What That New Major Study About Fake News Means (and Doesn’t Mean) for Fact-Checkers

A major study on Americans’ consumption of fake news during the 2016 election was released last week — and rightly graced headlines from dozens of media outlets.

Yet the great variety in these headlines made it seem like there were at least two or three different studies, not one.

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One thought on “What That New Major Study About Fake News Means (and Doesn’t Mean) for Fact-Checkers

  • January 10, 2018 at 10:15 am
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    What is fake news? Media pundits and some politicians advance conflicting definitions.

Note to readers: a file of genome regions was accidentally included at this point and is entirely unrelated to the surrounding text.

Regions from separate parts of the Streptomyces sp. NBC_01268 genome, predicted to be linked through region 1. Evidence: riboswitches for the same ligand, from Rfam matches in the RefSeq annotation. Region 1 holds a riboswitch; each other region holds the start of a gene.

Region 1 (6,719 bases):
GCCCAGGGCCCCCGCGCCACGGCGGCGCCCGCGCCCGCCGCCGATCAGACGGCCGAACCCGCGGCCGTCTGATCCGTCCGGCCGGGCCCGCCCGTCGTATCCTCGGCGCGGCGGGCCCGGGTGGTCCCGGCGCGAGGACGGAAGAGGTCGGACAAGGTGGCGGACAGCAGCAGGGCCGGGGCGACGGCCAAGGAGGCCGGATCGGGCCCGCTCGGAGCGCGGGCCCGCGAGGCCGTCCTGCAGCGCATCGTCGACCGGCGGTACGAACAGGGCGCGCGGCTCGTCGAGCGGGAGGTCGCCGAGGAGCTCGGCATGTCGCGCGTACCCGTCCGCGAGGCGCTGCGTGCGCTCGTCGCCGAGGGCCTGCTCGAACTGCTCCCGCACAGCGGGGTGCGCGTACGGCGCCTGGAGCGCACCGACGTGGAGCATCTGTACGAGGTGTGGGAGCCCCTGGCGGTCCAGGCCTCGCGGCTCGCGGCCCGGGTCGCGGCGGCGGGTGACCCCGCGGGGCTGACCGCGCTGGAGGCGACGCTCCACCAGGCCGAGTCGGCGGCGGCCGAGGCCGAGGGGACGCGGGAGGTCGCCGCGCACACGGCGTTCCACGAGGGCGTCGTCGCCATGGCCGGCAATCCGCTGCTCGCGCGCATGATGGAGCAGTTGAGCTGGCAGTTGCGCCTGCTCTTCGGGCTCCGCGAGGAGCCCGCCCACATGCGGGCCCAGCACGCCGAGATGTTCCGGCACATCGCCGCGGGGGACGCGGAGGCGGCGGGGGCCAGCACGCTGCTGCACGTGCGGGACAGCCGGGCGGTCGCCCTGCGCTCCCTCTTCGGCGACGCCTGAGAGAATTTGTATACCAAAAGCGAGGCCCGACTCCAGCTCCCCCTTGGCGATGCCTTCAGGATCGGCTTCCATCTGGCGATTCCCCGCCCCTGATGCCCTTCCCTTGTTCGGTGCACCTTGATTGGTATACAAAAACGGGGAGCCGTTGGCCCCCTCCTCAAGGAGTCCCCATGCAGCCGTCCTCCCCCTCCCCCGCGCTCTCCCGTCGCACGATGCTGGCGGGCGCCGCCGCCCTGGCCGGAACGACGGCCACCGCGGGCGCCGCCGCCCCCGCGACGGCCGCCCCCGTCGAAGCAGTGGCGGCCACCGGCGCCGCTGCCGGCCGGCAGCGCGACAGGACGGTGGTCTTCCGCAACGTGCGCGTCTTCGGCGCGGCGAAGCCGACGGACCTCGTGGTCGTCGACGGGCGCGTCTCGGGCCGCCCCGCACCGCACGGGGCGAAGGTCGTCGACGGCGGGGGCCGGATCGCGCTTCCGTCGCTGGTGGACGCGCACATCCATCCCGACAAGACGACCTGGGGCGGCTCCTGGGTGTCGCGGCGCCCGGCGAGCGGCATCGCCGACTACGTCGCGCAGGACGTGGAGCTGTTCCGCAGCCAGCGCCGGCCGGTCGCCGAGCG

Publishing industry advocates represent fake news to be factually incorrect publications, knowingly distributed with deceptive intent. For them, fake news is misinformation.

    Some politicians represent fake news to be opinion and partisan analysis distributed under the banner of news. For them, fake news is propaganda labeled as news.

    Syndicated cable programs often display “breaking news” graphics to generate interest in partisan discourse. Many of same syndicates commingle actual breaking coverage of disasters, high-profile crimes or international incidents in program formats that are otherwise singularly directed at partisan analysis.

    Hosts of these syndicated programs would appear to believe that they are delivering actual news coverage when they empanel a slate of partisans to spin breaking. The anchors nod affirmations at allies. They cast aspersions at foes who were apparently invited primarily as foils to the anchor’s protagonists.

    Publications that analyze misinformation without addressing political propaganda marketed as breaking news contribute to an environment that erodes trust in information providers.

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